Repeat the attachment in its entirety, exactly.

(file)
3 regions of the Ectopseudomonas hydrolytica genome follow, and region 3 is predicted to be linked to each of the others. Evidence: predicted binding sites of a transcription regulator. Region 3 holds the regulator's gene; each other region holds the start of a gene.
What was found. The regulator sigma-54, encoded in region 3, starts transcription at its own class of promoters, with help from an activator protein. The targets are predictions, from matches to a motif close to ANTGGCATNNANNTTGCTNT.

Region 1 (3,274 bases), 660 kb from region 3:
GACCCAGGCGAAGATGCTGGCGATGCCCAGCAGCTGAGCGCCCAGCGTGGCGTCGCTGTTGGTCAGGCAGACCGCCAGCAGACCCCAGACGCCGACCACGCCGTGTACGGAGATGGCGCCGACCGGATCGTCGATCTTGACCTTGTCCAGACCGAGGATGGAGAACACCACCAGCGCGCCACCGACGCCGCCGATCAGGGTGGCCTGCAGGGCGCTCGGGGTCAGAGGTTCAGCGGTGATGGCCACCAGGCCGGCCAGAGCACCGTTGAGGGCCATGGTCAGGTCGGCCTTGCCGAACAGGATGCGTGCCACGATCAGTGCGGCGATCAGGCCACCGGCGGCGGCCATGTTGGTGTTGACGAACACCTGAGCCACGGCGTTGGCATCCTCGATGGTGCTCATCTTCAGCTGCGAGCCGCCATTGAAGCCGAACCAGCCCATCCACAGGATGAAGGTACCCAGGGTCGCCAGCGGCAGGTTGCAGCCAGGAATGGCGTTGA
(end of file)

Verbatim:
3 regions of the Ectopseudomonas hydrolytica genome follow, and region 3 is predicted to be linked to each of the others. Evidence: predicted binding sites of a transcription regulator. Region 3 holds the regulator's gene; each other region holds the start of a gene.
What was found. The regulator sigma-54, encoded in region 3, starts transcription at its own class of promoters, with help from an activator protein. The targets are predictions, from matches to a motif close to ANTGGCATNNANNTTGCTNT.

Region 1 (3,274 bases), 660 kb from region 3:
GACCCAGGCGAAGATGCTGGCGATGCCCAGCAGCTGAGCGCCCAGCGTGGCGTCGCTGTTGGTCAGGCAGACCGCCAGCAGACCCCAGACGCCGACCACGCCGTGTACGGAGATGGCGCCGACCGGATCGTCGATCTTGACCTTGTCCAGACCGAGGATGGAGAACACCACCAGCGCGCCACCGACGCCGCCGATCAGGGTGGCCTGCAGGGCGCTCGGGGTCAGAGGTTCAGCGGTGATGGCCACCAGGCCGGCCAGAGCACCGTTGAGGGCCATGGTCAGGTCGGCCTTGCCGAACAGGATGCGTGCCACGATCAGTGCGGCGATCAGGCCACCGGCGGCGGCCATGTTGGTGTTGACGAACACCTGAGCCACGGCGTTGGCATCCTCGATGGTGCTCATCTTCAGCTGCGAGCCGCCATTGAAGCCGAACCAGCCCATCCACAGGATGAAGGTACCCAGGGTCGCCAGCGGCAGGTTGCAGCCAGGAATGGCGTTGA